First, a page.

BEIJING -- North Korea tried to export gas masks to Syria this spring, presumably for use in the Middle East nation’s chemical weapons program, but the shipment was intercepted by Turkey along with arms and ammunition, a Japanese newspaper reported Tuesday.
The Libya-flagged ship El Entisar (“Victory”) was stopped April 3 by Turkish authorities as it passed through the Dardanelles, the Sankei Shimbun reported. Acting on the tip from the United States, authorities searched the ship and seized 1,400 rifles and pistols and about 30,000 rounds of ammunition as well as the gas masks.
The captain of the vessel admitted that the shipment had come from North Korea, according to the newspaper, which said the plan was for the arms to be unloaded in Turkey and transported by land into Syria to support the government of President Bashar Assad.
The revelation comes amid international outrage over accusations that Syrian troops used chemical weapons against civilians suburbs of Damascus last week. Any connection between North Korea and the alleged attacks could further isolate North Korea.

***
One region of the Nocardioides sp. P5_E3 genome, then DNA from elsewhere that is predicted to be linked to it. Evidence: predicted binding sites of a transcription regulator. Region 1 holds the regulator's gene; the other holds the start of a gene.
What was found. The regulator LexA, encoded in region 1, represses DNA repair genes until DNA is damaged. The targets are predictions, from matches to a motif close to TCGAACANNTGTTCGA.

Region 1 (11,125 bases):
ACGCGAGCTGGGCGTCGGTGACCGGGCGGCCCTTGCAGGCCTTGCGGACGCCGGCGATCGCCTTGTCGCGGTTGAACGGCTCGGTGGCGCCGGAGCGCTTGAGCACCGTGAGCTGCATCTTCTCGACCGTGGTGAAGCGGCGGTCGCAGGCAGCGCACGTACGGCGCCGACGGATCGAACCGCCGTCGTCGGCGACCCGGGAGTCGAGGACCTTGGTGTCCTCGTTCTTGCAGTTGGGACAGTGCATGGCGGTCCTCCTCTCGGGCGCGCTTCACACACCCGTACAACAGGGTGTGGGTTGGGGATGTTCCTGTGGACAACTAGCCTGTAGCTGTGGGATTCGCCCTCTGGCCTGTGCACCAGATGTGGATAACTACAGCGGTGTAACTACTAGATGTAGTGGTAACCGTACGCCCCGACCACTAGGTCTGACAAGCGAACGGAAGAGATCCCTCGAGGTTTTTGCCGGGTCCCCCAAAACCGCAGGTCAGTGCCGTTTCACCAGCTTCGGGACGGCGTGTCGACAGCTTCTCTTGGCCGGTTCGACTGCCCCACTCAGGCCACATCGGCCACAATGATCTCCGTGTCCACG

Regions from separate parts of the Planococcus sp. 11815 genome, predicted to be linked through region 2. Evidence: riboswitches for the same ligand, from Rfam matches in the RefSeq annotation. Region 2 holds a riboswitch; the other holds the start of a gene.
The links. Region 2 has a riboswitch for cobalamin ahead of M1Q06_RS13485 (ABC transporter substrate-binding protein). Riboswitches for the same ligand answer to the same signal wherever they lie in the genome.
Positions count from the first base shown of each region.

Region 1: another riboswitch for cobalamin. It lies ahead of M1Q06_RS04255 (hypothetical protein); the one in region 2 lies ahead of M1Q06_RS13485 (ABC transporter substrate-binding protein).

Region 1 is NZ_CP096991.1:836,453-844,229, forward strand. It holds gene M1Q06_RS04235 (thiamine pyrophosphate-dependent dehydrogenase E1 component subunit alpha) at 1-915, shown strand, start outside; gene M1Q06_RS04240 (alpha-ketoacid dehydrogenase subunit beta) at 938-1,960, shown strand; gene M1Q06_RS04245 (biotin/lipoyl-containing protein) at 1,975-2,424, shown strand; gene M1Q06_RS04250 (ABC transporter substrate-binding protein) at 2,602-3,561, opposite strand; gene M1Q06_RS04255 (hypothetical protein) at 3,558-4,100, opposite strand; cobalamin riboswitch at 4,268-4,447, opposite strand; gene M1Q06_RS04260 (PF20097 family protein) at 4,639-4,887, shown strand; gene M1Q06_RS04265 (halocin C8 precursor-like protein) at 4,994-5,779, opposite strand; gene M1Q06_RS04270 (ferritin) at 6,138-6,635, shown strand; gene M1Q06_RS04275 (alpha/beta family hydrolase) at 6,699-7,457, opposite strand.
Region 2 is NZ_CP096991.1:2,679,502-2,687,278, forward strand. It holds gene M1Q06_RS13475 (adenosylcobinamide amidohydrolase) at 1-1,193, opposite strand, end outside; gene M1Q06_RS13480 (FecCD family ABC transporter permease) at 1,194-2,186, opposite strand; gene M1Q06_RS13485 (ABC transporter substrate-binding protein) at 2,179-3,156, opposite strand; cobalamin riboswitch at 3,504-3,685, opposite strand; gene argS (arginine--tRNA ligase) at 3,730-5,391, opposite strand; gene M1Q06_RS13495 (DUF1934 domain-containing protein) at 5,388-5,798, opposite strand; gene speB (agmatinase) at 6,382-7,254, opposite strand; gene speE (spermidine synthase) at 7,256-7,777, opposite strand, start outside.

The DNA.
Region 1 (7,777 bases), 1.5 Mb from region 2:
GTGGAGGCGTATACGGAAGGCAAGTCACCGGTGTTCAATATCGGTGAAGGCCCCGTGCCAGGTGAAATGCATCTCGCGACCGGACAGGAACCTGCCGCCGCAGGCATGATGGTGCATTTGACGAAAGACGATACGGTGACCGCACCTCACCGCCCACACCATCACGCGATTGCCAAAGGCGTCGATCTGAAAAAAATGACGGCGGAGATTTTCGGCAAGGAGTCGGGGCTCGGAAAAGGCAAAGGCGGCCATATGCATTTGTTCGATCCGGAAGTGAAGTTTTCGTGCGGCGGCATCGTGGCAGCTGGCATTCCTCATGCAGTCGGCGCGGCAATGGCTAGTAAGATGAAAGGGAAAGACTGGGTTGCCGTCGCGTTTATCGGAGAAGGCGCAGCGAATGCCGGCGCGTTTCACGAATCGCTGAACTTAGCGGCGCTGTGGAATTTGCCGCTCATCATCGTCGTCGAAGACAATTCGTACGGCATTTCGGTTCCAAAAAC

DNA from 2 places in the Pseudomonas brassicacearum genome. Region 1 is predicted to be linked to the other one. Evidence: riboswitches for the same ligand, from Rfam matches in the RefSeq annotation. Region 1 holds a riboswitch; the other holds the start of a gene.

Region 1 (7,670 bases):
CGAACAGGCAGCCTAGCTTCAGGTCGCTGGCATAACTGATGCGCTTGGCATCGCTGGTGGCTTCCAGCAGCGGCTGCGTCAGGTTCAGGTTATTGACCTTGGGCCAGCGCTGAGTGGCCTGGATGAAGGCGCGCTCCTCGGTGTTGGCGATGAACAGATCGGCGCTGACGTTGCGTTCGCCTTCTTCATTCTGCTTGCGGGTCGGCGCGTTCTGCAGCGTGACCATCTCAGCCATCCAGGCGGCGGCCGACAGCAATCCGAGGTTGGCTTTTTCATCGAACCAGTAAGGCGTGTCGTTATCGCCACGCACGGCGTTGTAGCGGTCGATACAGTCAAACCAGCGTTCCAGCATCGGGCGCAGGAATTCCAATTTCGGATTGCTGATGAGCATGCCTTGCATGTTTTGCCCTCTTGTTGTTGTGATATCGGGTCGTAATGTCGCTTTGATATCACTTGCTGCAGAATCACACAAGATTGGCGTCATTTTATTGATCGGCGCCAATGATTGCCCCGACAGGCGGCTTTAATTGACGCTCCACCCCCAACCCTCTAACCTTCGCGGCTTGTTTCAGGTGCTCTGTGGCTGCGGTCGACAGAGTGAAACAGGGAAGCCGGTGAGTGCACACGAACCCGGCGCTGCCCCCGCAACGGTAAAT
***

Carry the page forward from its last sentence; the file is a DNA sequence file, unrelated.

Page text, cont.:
U.N. sanctions imposed after North Korea conducted nuclear and missile tests prohibit international sales of the nation’s weapons, once a major source of hard currency. Syria is also subject to sanctions.
“Gas masks and protective gear are considered weaponry because they are used for atomic, biological and chemical weapons. So if this equipment was sold by North Korea to Syria, on orders of the Syrian government, it shows that the Syrian government was contemplating the use of chemical weapons,’’ said Shin In-kyun, a South Korean military expert and head of the Korea Defense Nework.
This is not the first time that North Korea has been accused of supplying equipment related to chemical arms to Syria. In November 2009, Greece seized almost 14,000 suits that provide protection from such weapons on a North Korean ship they believed was headed to Syria. South Korean authorities also intercepted a North Korean shipment of protective gear on a vessel sailing near the South Korean port of Busan that year.
“There is a long-term relationship between North Korea and Syria, similar to the agreement with Iran, on nuclear and conventional weapons,” said Park Syung-je, a military expert at the Asia Strategy Institute in Seoul. “I don’t see any signs that it has diminished.”
A Syrian delegation was reported to have visited Pyongyang, North Korea’s capital, in late July. The Korean Central News Agency quoted North Korean leader Kim Jong Un saying the talks were aimed as “boasting bilateral relations” between their countries.
Special correspondent Jung-yoon Choi in Seoul contributed to this report.